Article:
The EC DELVE Support Action project has analyzed the bottlenecks in the transfer of Humanitarian Demining (HD)
technology from technology development to the use in the field, and drawn some lessons learned, basing itself on the
assessment of the European Humanitarian Demining Research and Technology Development (RTD) situation from early
1990 until 2006. The situation at the European level was analyzed with emphasis on activities sponsored by the
European Commission (EC). This was also done for four European countries and Japan, with emphasis on national
activities. The developments in HD during the last 10 years underline the fact that in a number of cases demining related
developments have been terminated or at least put on hold.
The study also showed that the funding provided by the EC under the Framework Program for RTD has led directly to
the creation of an extensive portfolio of Humanitarian Demining technology development projects. The latter provided a
range of research and supporting measures addressing the critical issues identified as a result of the regulatory policies
developed in the field of Humanitarian Demining over the last ten years. However, the range of instruments available to
the EC to finance the necessary research and development were limited, to pre-competitive research. The EC had no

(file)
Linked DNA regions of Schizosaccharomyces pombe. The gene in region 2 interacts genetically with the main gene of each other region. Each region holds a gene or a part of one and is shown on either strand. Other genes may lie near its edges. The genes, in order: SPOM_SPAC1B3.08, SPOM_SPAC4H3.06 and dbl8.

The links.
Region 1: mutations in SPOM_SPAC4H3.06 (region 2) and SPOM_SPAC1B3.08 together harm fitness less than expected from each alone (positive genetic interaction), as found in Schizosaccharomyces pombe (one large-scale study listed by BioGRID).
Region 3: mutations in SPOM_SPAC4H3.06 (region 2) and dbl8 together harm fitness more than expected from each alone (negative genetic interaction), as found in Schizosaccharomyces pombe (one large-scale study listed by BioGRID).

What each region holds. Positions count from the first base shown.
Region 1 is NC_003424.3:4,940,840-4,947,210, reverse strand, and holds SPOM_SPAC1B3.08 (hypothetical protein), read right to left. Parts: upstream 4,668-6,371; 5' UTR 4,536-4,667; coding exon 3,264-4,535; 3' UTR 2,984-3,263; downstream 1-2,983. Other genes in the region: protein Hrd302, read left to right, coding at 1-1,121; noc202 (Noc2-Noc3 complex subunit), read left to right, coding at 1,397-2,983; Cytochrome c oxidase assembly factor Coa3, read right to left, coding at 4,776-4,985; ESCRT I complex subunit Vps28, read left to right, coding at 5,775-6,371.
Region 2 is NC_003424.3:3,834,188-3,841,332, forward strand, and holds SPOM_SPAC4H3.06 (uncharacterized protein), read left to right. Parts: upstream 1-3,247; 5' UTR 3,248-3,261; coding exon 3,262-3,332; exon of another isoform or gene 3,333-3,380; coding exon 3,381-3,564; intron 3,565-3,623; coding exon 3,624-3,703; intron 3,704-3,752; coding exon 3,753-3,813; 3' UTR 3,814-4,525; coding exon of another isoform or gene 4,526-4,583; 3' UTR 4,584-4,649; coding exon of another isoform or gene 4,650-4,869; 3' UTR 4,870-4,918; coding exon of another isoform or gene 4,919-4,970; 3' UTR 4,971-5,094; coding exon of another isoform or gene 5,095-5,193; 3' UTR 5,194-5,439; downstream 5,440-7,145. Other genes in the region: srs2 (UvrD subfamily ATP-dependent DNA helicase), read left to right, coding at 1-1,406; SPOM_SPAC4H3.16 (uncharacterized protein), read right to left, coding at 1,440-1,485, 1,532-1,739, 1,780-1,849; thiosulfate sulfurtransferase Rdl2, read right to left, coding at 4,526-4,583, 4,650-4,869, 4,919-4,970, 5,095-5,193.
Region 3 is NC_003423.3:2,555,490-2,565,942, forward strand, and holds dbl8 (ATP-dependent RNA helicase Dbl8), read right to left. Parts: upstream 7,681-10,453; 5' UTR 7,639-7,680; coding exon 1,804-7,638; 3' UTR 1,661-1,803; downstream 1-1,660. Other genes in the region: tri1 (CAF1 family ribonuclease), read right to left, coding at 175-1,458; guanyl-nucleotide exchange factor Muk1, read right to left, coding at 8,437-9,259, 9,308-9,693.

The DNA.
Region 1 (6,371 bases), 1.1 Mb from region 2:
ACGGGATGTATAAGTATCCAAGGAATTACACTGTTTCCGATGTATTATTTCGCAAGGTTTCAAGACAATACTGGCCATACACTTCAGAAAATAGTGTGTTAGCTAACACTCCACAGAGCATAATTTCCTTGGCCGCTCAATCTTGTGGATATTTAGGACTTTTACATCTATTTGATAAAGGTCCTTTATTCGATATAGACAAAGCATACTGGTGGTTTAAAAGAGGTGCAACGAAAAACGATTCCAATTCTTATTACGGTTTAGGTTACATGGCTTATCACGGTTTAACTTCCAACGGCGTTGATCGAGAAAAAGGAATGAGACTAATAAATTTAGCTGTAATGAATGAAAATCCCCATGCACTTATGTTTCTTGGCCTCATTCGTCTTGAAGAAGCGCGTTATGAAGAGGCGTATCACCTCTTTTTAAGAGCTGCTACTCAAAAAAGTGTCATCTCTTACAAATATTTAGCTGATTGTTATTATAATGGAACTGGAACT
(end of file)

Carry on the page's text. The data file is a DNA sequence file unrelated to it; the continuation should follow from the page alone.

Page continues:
tools or programs to directly fund actual product development. As a first consequence, the EC funding program for
development of technology for Humanitarian Demining unfortunately proved to be largely unsuitable for the small-scale
development needed in a field where there is only a very limited market. As a second consequence, most of the research
has been demonstrator-oriented. Moreover, the timeframe for RTD in Humanitarian Demining has not been sufficiently
synchronized with the timeframe of the EC policies and regulations. The separation of the Mine Action and RTD
funding streams in the EC did also negatively affect the take-up of new technologies.
As a conclusion, creating coherence between: (1) the EC policy based on political decisions, (2) RTD, testing and
industrialization of equipment, and (3) timely deployment, requires a new way of coordinated thinking: "end-to-end
planning" has to be supported by a well organized and coordinated organizational structure involving different DGs and
even extending beyond the EU. This was not the case for Mine Action, but appears today to be the case for
Environmental Risk Management.